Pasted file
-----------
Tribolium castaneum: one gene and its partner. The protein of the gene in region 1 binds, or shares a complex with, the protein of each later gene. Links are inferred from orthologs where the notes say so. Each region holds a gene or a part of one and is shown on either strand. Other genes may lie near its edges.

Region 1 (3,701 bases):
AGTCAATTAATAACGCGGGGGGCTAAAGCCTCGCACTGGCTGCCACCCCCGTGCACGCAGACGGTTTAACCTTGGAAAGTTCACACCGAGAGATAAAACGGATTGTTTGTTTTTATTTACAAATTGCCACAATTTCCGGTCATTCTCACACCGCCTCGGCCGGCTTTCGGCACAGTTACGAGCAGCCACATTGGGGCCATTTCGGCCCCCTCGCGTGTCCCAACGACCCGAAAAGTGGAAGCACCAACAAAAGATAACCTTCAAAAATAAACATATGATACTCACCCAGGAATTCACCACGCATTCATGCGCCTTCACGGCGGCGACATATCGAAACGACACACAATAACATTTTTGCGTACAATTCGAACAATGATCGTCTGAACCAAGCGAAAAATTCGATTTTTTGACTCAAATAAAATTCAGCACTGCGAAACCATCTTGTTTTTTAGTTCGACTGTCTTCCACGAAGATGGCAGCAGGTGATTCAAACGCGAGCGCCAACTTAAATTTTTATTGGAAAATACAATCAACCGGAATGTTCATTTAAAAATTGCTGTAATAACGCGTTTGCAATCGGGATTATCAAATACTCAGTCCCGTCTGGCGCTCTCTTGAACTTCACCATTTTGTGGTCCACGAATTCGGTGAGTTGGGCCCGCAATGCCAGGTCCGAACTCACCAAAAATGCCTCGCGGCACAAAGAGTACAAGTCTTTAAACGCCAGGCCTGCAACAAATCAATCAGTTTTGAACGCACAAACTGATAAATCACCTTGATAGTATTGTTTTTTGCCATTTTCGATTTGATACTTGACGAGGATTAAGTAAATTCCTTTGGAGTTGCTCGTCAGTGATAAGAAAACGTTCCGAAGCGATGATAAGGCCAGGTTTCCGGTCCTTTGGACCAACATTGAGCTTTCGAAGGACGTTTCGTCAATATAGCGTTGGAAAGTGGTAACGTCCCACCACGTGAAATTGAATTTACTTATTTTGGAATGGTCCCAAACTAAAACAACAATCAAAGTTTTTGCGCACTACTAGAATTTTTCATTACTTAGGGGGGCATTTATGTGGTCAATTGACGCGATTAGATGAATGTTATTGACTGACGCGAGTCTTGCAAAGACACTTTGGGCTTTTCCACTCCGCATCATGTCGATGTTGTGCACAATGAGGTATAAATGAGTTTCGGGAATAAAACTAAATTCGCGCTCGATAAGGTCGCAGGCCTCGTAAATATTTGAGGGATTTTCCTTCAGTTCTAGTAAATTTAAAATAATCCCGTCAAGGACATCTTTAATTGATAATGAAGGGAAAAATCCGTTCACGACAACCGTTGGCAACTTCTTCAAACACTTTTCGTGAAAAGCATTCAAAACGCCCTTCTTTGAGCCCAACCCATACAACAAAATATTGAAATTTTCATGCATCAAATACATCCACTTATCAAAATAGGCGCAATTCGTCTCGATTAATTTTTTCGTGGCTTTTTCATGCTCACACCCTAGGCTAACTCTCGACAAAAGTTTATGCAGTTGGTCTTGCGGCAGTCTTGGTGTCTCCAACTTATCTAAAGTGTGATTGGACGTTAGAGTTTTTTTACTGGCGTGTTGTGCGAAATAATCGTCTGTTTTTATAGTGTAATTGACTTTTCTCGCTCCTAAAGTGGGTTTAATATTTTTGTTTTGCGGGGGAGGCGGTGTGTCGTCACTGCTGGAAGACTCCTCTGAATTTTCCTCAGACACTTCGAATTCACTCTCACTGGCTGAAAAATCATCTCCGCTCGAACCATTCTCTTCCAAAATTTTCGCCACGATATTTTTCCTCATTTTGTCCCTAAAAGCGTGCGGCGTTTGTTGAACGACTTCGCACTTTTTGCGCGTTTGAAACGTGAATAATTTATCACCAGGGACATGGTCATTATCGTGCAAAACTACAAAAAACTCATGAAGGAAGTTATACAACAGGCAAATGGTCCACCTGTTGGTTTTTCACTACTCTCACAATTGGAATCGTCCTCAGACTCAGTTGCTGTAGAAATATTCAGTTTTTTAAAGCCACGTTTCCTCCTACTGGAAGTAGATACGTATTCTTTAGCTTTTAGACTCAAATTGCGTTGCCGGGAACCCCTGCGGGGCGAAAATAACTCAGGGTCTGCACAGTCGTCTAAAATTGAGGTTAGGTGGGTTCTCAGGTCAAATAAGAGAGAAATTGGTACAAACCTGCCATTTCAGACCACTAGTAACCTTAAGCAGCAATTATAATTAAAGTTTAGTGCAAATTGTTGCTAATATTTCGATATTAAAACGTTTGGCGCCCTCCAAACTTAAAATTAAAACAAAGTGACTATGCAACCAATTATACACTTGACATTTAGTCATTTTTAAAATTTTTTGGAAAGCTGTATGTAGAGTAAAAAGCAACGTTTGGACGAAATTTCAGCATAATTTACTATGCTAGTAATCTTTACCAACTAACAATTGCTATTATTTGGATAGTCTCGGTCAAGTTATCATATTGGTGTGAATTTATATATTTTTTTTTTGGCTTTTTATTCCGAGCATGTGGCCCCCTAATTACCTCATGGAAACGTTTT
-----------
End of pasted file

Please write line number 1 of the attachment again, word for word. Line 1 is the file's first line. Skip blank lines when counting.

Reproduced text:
Tribolium castaneum: one gene and its partner. The protein of the gene in region 1 binds, or shares a complex with, the protein of each later gene. Links are inferred from orthologs where the notes say so. Each region holds a gene or a part of one and is shown on either strand. Other genes may lie near its edges.